Evaluating the Impact of Asthma Education in Hospitalized Pediatric Patients: A Pilot Test


Test the effectiveness of a standardized asthma education on patient health and care utilization in hospitalized pediatric patients.

Background and significance

Of the nearly 6 million children who have asthma in the US, 1 in 6 children visits the ED and 1 in 20 is hospitalized annually, leading to high resource use and healthcare costs. Research shows that standardized asthma education can improve patient outcomes long-term, but less is known about the effectiveness of asthma education provided during hospitalization. At our organization, there was no standardized education for asthma despite an existing protocol.

Theoretical/Conceptual framework

This study drew on the PRECEDE‐PROCEED model with a focus on the role of the parent in self‐management of their child.


This descriptive correlational design compared two independent groups pre-post implementation of standardized asthma education at a community-based hospital. Inclusion criteria were parents of children 2-17 years of age with an admission diagnosis of wheezing, asthma or reactive airway disease, speaks English or Spanish, and has telephone access. The intervention included several educational modalities. Data were collected using chart review and surveys completed by parents on admission, discharge, and post-discharge. Measures assessed knowledge and asthma symptoms; the Children’s Asthma Control Test (C-ACT), ACT, Patient-Reported Outcomes Measurement Information System (PROMIS) and the Largo Asthma Knowledge questionnaire.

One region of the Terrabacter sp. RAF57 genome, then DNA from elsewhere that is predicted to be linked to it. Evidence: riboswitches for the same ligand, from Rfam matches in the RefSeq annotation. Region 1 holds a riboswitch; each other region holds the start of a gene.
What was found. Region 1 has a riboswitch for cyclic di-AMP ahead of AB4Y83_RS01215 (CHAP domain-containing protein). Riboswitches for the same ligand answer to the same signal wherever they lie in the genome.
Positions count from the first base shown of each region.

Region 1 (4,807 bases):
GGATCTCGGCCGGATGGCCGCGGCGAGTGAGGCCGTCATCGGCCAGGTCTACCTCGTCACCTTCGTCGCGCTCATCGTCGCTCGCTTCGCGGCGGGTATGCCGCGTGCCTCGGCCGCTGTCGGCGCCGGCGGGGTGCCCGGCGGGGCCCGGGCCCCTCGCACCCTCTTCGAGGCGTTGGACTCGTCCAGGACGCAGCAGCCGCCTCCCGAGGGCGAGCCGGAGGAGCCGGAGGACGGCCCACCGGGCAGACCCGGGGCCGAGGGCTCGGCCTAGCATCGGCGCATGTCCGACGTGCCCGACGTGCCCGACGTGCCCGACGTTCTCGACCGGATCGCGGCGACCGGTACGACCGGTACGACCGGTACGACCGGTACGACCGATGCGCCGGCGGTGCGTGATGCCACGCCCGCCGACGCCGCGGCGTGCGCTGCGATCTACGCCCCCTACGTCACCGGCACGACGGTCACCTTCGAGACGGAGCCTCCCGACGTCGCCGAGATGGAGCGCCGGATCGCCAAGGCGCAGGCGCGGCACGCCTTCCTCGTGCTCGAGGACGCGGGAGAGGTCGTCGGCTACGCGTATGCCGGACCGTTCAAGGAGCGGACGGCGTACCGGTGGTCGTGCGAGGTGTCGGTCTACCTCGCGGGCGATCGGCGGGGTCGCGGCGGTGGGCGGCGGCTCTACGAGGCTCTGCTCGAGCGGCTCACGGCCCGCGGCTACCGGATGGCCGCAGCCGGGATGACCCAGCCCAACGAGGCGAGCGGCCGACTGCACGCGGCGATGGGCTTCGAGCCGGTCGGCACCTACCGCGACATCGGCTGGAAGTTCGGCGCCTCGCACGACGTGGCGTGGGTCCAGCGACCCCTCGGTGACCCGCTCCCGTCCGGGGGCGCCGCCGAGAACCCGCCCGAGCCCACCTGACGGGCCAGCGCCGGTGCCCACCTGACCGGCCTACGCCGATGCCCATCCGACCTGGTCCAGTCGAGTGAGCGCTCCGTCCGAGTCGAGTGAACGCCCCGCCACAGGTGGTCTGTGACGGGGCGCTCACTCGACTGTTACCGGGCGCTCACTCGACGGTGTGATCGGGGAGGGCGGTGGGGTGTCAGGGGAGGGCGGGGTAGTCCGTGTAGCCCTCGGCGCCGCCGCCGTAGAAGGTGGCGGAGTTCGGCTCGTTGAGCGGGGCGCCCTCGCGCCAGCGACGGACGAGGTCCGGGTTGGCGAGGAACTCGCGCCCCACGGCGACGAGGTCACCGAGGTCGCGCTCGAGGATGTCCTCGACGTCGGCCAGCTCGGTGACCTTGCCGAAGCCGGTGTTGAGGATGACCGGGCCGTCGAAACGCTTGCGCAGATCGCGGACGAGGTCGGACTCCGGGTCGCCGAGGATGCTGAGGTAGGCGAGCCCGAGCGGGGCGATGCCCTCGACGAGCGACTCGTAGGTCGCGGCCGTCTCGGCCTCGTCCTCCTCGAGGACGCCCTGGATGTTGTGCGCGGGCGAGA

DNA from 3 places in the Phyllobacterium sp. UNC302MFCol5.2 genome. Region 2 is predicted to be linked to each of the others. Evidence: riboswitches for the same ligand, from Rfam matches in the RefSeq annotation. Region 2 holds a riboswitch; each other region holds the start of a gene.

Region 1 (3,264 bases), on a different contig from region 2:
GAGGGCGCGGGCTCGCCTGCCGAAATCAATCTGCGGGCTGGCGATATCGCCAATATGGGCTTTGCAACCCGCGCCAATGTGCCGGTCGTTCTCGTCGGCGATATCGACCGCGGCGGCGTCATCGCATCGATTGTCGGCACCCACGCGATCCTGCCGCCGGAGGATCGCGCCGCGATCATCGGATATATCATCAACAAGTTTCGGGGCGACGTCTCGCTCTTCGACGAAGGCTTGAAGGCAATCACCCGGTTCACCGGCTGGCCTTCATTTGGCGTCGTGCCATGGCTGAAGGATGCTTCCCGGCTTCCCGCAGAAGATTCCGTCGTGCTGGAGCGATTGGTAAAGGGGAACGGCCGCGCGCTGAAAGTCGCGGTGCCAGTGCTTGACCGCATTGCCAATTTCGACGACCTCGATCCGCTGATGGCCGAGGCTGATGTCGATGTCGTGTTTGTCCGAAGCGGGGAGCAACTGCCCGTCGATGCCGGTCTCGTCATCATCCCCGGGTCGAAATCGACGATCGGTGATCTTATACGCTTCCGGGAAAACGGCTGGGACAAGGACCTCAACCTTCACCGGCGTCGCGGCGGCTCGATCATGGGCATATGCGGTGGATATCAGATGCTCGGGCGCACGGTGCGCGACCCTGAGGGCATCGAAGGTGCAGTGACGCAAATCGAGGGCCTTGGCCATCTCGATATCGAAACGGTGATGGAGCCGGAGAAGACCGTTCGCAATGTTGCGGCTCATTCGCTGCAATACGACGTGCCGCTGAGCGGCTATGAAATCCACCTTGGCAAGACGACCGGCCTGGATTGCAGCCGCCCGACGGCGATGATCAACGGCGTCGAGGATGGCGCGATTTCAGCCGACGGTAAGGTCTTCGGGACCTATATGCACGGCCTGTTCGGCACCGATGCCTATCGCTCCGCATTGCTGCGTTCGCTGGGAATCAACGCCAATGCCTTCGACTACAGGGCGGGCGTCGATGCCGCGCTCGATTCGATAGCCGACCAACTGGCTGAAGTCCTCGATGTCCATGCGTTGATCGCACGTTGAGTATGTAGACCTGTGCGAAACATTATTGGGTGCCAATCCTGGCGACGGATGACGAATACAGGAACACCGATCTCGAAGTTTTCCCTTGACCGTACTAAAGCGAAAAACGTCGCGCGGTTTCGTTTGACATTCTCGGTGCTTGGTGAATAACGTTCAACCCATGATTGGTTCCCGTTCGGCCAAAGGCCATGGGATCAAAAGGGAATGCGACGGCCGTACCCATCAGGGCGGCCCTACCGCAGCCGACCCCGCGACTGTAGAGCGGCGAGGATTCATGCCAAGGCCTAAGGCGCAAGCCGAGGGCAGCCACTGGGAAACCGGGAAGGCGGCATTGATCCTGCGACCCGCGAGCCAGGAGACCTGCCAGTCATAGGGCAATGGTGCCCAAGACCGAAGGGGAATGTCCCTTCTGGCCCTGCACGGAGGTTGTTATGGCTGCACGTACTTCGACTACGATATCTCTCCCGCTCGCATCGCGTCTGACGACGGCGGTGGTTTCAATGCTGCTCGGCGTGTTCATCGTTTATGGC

Seventy-nine parents (n=44 usual care, n=35 intervention group) participated. There were no statistically significant differences in parental characteristics, length of stay or asthma knowledge. Knowledge scores ranged from 19%-100% correct. Knowledge about asthma triggers increased from 5.2%-15.5% (p<.05) from admission to discharge for 10 of 12 triggers for all parents. At the post-discharge survey, parents in the intervention group reported their children were less likely to experience wheezing, trouble breathing, or have difficulty playing sports, exercising or running (p<.05).


Our findings hold promise for effective asthma education during hospitalization despite a trend for increasingly short lengths of stay. The onset of COVID resulted in a dramatic reduction in hospitalizations and a smaller sample size. Research is needed to examine how to maximize the impact of asthma education during hospitalizations.



Evaluating the Impact of Asthma Education in Hospitalized Pediatric Patients: A Pilot Test